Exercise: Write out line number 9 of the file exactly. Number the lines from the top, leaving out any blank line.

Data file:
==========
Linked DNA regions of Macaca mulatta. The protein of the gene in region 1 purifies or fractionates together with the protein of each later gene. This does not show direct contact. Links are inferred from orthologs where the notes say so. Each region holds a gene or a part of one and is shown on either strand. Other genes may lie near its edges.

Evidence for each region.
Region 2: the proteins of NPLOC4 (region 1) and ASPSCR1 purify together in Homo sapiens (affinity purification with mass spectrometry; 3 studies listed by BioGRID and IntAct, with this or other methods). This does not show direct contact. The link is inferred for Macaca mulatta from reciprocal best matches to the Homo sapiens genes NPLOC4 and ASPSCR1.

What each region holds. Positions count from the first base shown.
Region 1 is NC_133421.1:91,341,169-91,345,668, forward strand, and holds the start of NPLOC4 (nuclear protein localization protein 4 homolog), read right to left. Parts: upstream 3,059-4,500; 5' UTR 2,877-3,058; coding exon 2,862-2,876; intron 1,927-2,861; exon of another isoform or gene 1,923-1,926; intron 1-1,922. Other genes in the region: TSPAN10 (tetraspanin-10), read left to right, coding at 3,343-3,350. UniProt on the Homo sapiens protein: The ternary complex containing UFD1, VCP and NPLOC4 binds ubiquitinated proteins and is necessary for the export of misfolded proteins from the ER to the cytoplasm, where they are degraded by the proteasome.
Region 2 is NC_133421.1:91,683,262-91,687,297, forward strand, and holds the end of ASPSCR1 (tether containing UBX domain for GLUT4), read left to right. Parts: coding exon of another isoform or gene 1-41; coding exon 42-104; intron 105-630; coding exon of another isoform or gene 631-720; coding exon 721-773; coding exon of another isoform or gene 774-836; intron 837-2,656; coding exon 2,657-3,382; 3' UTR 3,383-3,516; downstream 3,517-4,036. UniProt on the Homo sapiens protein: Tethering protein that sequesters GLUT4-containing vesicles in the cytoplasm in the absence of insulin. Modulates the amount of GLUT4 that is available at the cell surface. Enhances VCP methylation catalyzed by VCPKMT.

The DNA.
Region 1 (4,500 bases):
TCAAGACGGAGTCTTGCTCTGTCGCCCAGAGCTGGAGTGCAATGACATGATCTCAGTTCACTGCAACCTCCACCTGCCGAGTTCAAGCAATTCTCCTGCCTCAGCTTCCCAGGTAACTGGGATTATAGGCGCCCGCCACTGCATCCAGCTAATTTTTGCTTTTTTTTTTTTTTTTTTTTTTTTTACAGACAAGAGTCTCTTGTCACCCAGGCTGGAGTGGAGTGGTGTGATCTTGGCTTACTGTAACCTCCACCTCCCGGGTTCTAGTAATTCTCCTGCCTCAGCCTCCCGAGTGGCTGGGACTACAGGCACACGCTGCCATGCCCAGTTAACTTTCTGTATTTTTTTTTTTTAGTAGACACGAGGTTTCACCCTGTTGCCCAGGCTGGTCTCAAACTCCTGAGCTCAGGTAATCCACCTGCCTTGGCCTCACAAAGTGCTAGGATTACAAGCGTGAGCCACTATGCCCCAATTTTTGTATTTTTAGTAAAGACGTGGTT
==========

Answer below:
TCAAGACGGAGTCTTGCTCTGTCGCCCAGAGCTGGAGTGCAATGACATGATCTCAGTTCACTGCAACCTCCACCTGCCGAGTTCAAGCAATTCTCCTGCCTCAGCTTCCCAGGTAACTGGGATTATAGGCGCCCGCCACTGCATCCAGCTAATTTTTGCTTTTTTTTTTTTTTTTTTTTTTTTTACAGACAAGAGTCTCTTGTCACCCAGGCTGGAGTGGAGTGGTGTGATCTTGGCTTACTGTAACCTCCACCTCCCGGGTTCTAGTAATTCTCCTGCCTCAGCCTCCCGAGTGGCTGGGACTACAGGCACACGCTGCCATGCCCAGTTAACTTTCTGTATTTTTTTTTTTTAGTAGACACGAGGTTTCACCCTGTTGCCCAGGCTGGTCTCAAACTCCTGAGCTCAGGTAATCCACCTGCCTTGGCCTCACAAAGTGCTAGGATTACAAGCGTGAGCCACTATGCCCCAATTTTTGTATTTTTAGTAAAGACGTGGTT